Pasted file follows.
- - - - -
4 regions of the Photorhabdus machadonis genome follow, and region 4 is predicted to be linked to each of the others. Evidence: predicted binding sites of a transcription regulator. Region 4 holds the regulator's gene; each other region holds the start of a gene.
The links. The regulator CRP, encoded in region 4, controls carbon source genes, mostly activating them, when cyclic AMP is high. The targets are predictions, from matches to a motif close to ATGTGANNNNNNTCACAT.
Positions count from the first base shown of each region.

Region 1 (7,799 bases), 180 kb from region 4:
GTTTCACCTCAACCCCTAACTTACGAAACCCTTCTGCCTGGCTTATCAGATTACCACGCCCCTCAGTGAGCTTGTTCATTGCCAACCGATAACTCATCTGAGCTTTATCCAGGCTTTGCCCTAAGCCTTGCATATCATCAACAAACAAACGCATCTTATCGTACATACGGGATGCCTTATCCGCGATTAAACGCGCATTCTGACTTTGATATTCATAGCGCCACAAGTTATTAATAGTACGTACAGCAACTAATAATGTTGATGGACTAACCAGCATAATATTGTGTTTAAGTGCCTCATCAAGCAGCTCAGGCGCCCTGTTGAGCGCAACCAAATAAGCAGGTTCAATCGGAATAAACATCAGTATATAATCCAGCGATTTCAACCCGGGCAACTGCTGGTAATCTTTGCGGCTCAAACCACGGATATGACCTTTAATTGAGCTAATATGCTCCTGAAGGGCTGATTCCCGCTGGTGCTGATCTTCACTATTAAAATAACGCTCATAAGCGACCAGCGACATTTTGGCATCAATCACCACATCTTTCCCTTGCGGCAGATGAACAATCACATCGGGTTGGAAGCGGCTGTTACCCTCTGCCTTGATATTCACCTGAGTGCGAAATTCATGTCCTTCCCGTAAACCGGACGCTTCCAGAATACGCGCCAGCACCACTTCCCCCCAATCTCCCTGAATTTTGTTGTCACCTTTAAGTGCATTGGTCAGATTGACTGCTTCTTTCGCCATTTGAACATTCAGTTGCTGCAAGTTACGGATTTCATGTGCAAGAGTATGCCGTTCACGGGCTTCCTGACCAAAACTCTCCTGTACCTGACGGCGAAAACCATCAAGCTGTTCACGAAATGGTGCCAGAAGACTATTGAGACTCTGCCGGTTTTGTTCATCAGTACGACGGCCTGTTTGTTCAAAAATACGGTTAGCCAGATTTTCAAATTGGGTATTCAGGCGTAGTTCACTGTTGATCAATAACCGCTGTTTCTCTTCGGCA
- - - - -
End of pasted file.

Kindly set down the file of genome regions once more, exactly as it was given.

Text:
4 regions of the Photorhabdus machadonis genome follow, and region 4 is predicted to be linked to each of the others. Evidence: predicted binding sites of a transcription regulator. Region 4 holds the regulator's gene; each other region holds the start of a gene.
The links. The regulator CRP, encoded in region 4, controls carbon source genes, mostly activating them, when cyclic AMP is high. The targets are predictions, from matches to a motif close to ATGTGANNNNNNTCACAT.
Positions count from the first base shown of each region.

Region 1 (7,799 bases), 180 kb from region 4:
GTTTCACCTCAACCCCTAACTTACGAAACCCTTCTGCCTGGCTTATCAGATTACCACGCCCCTCAGTGAGCTTGTTCATTGCCAACCGATAACTCATCTGAGCTTTATCCAGGCTTTGCCCTAAGCCTTGCATATCATCAACAAACAAACGCATCTTATCGTACATACGGGATGCCTTATCCGCGATTAAACGCGCATTCTGACTTTGATATTCATAGCGCCACAAGTTATTAATAGTACGTACAGCAACTAATAATGTTGATGGACTAACCAGCATAATATTGTGTTTAAGTGCCTCATCAAGCAGCTCAGGCGCCCTGTTGAGCGCAACCAAATAAGCAGGTTCAATCGGAATAAACATCAGTATATAATCCAGCGATTTCAACCCGGGCAACTGCTGGTAATCTTTGCGGCTCAAACCACGGATATGACCTTTAATTGAGCTAATATGCTCCTGAAGGGCTGATTCCCGCTGGTGCTGATCTTCACTATTAAAATAACGCTCATAAGCGACCAGCGACATTTTGGCATCAATCACCACATCTTTCCCTTGCGGCAGATGAACAATCACATCGGGTTGGAAGCGGCTGTTACCCTCTGCCTTGATATTCACCTGAGTGCGAAATTCATGTCCTTCCCGTAAACCGGACGCTTCCAGAATACGCGCCAGCACCACTTCCCCCCAATCTCCCTGAATTTTGTTGTCACCTTTAAGTGCATTGGTCAGATTGACTGCTTCTTTCGCCATTTGAACATTCAGTTGCTGCAAGTTACGGATTTCATGTGCAAGAGTATGCCGTTCACGGGCTTCCTGACCAAAACTCTCCTGTACCTGACGGCGAAAACCATCAAGCTGTTCACGAAATGGTGCCAGAAGACTATTGAGACTCTGCCGGTTTTGTTCATCAGTACGACGGCCTGTTTGTTCAAAAATACGGTTAGCCAGATTTTCAAATTGGGTATTCAGGCGTAGTTCACTGTTGATCAATAACCGCTGTTTCTCTTCGGCA